I was born lucky. With a tarnished silver spoon, a doting grandmother fed me a romanticized heritage of the American Northwest that still shapes who I am today: tales of timber and shipping, the Victorian mansion that housed our civic-minded family, a founding clan of Port Townsend, Washington. Though wildly successful to a point, my people lost everything in the Great Depression—except their resilient pride in family lore, heirloom treasures and the faded glory of “the good life” once enjoyed.
My grandmother found in me an eager sponge for culture. The rich fabric of her storytelling included instruction in the tangible texture and feel of the few treasures still intact. She lectured on ancestral portraits and Eastlake and Queen Anne furniture, and she explained the differences between the Heriz and Serape rugs. She impressed the importance of first-edition books and the marks that differentiate American from English silver.
Her story was about the power of place, of legacy, of how comfort shapes the way people live their lives together—“the intrinsic value of things,” as she liked to put it. My grandmother ignited my creative yearnings and the desire for a specific way of living. Our connection led to my passion for creating environments that aims to articulate and heighten the importance of place in everyday life.
When I grew up, I turned this passion into a profession generating what the corporate world calls “Branded Environments”: brick-and-mortar stores, restaurants and hotels. Properly conceived, these projects bring personal visions of the good life, like the vision my grandmother instilled in me, to light in the world of commerce. Design elevates and illustrates the values and aspirations of a brand in a physical space while helping individuals to make emotional connections with their own desires and ideals. The tactile comforts and functionality of the spaces I design aim to elicit in the visitor an immediate familiarity.
The desire for community is as important today as it was in the Victorian Age or in the heydey of the Masonic Temples and the Elk’s Clubs. Yet today, in a society thoroughly pervaded by consumerism driven by media-saturated, virtual experiences, people have learned to find a sense of belonging in different kinds of places. In my opinion, the corporations driving this social shift must try to satisfy not only market demands but also human needs for meaning and comfort.
One of my most powerful discoveries of this reality began in 2008, when I was invited to lead the rebranding design efforts for the global portfolio of Starbucks Coffee stores. My goal was to create a Starbucks’ environment that speaks to today’s customer at the local level, while connecting to the brand’s 40-year history as an “American” gathering place.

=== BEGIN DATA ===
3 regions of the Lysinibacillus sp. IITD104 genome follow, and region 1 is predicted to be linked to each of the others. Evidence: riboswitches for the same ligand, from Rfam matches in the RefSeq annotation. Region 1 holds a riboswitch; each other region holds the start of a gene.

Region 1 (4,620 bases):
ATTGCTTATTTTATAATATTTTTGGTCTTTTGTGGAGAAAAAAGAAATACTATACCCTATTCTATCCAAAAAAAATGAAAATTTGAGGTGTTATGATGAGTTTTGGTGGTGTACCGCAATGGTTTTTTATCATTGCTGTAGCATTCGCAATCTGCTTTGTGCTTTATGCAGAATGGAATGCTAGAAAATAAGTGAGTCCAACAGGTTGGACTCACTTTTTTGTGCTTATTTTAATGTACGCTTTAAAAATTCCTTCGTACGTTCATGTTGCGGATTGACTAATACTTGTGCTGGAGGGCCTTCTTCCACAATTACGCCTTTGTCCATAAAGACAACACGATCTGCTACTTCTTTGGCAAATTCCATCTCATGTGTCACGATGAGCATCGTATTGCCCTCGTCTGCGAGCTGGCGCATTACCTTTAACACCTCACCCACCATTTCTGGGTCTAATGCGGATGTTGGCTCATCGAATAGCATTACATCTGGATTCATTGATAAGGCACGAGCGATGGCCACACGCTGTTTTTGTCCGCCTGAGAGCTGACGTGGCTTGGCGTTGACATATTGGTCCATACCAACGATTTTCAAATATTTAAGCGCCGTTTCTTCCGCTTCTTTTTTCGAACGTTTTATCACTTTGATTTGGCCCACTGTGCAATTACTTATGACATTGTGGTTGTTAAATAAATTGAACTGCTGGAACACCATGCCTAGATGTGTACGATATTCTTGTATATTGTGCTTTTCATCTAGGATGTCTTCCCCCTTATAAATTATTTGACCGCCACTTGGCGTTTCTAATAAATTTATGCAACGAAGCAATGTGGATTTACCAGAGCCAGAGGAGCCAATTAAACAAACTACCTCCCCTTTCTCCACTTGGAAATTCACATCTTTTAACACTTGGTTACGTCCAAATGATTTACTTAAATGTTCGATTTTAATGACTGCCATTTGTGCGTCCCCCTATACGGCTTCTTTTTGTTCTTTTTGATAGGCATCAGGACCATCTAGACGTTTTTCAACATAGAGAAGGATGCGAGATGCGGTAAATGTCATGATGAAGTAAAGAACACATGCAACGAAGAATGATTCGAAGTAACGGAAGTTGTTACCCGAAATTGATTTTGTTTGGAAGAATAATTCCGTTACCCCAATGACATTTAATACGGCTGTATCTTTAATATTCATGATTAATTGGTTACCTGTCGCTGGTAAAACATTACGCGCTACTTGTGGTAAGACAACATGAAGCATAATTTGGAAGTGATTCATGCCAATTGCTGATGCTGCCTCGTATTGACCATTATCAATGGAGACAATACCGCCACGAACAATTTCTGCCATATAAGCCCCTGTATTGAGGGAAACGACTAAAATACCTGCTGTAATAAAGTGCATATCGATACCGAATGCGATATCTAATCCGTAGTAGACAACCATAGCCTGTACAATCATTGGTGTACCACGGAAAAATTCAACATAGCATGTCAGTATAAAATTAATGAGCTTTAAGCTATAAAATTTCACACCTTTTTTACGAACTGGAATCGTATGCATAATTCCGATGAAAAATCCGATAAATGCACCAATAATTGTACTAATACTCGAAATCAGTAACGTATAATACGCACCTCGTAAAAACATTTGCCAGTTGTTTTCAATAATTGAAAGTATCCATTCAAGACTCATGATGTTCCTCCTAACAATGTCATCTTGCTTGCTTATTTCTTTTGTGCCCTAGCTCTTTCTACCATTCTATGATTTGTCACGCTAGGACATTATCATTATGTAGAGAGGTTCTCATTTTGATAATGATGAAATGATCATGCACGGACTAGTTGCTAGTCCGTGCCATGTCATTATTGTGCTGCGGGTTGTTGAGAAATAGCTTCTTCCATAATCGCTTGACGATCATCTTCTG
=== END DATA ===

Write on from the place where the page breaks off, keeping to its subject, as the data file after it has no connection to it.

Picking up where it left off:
I started the project by comparing how Starbucks customers experience public space to the way they inhabited these same spaces in the pre-laptop age. Most customers, I found, have come to think of Starbucks as a “third place,” an alternative to the home and office that has elements of both spaces. My design team found that community groups use the stores the way their parents might have used neighborhood church halls. Business people gather for out-of-office, off-site meetings. Moms with strollers come in the mornings. Students come, too. (Today, there’s a student study-hall laptop-lane in nearly every location). Starbucks customers value sustainability, so we elected to have all new stores LEED certified. And since visits to the coffee shop are such an important part of everyday life for so many people, we built bridges between the store designs and their neighborhood settings.
In most Starbucks-sized corporations, commercial design follows the dictates of market analysis. My team took a broader approach. We looked at variations of communal seating, room layouts and furniture proximity in coffee and tea houses in Europe, Africa and Asia. We gathered inspiration for texture, scale and experience. We riffed on study halls, pubs and hotel lobbies—the public space equivalents of living rooms and dens. We respected and highlighted the regional, cultural and architectural components of changing neighborhoods, responding to the needs of new residents. More than five hundred new design elements were introduced into a refurbished design library. By conjuring echoes of the past and making connections with an ever-changing present, our aim was to create distinctive new physical environments that each community could embrace.
Design can bring us closer to our roots, both romanticized and abstract, tangible and concrete. Our aging cities are rich in urban design and an architecture that can inspire community-building in the present. The purpose of thoughtful architecture and interior design is to set the stage for a good life, one that respects history even has it reaches forward, satisfying some desires while stimulating others—and evoking a sense of longing that is, strangely but certainly, its own form of contentment.